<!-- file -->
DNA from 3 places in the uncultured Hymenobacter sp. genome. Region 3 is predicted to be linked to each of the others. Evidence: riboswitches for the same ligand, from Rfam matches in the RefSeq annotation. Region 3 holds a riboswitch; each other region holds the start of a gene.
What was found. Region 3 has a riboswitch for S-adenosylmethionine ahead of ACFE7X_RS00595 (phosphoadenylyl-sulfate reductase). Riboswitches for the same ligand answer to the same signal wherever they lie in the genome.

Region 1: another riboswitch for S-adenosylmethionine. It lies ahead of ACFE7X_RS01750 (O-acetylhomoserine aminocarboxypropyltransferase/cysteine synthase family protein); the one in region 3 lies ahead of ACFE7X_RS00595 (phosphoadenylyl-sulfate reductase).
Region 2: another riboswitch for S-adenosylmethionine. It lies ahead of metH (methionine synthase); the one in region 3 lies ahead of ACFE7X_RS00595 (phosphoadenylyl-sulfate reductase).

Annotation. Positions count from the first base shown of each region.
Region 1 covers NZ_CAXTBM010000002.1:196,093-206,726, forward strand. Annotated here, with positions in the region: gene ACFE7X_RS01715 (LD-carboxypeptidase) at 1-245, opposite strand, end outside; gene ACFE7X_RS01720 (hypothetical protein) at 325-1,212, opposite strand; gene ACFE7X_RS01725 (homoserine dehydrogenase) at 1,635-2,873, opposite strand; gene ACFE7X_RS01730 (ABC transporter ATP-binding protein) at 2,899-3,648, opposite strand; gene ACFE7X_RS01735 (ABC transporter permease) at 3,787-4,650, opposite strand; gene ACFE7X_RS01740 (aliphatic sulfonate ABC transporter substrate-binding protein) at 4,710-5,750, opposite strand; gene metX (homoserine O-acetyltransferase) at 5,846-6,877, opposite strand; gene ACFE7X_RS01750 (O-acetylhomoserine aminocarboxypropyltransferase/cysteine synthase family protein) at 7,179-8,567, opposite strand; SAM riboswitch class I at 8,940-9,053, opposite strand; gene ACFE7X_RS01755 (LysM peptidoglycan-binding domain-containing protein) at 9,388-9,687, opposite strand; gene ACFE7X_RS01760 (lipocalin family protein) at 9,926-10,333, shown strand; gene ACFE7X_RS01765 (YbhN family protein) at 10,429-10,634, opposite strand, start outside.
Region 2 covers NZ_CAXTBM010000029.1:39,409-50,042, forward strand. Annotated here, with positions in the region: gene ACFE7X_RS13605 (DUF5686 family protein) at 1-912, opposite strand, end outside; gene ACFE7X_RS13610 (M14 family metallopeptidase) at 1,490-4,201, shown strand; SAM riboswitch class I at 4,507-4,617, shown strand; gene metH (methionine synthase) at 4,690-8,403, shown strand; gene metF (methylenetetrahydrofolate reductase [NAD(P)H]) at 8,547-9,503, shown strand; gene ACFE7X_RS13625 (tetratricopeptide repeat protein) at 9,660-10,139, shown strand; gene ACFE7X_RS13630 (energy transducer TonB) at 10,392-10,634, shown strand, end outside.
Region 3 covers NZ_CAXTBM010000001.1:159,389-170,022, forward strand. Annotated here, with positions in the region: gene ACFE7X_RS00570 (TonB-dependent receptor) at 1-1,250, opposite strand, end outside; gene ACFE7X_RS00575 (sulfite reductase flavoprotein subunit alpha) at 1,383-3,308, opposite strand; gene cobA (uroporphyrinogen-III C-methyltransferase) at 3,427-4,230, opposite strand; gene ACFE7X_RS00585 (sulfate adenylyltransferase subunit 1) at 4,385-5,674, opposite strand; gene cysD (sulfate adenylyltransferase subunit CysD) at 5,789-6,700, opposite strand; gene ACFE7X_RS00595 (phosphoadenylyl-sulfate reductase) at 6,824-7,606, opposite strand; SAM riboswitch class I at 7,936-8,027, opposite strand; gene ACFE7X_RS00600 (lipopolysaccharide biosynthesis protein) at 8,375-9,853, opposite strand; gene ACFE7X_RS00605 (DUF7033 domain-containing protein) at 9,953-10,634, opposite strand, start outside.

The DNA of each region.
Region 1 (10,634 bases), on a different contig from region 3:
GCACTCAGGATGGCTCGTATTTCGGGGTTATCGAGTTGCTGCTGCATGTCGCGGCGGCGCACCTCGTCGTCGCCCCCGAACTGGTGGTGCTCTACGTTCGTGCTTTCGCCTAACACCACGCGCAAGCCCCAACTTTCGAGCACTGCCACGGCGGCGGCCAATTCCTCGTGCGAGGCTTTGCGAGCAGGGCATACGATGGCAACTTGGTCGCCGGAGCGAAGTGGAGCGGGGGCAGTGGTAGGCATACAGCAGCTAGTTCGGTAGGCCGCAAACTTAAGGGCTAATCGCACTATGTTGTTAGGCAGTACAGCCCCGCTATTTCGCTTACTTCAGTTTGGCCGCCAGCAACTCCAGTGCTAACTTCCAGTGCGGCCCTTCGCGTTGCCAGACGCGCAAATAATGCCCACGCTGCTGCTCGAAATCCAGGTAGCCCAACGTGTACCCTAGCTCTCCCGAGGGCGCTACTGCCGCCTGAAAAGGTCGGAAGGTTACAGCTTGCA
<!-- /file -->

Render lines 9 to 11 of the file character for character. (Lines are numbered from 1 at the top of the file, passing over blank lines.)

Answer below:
The DNA of each region.
Region 1 (10,634 bases), on a different contig from region 3:
GCACTCAGGATGGCTCGTATTTCGGGGTTATCGAGTTGCTGCTGCATGTCGCGGCGGCGCACCTCGTCGTCGCCCCCGAACTGGTGGTGCTCTACGTTCGTGCTTTCGCCTAACACCACGCGCAAGCCCCAACTTTCGAGCACTGCCACGGCGGCGGCCAATTCCTCGTGCGAGGCTTTGCGAGCAGGGCATACGATGGCAACTTGGTCGCCGGAGCGAAGTGGAGCGGGGGCAGTGGTAGGCATACAGCAGCTAGTTCGGTAGGCCGCAAACTTAAGGGCTAATCGCACTATGTTGTTAGGCAGTACAGCCCCGCTATTTCGCTTACTTCAGTTTGGCCGCCAGCAACTCCAGTGCTAACTTCCAGTGCGGCCCTTCGCGTTGCCAGACGCGCAAATAATGCCCACGCTGCTGCTCGAAATCCAGGTAGCCCAACGTGTACCCTAGCTCTCCCGAGGGCGCTACTGCCGCCTGAAAAGGTCGGAAGGTTACAGCTTGCA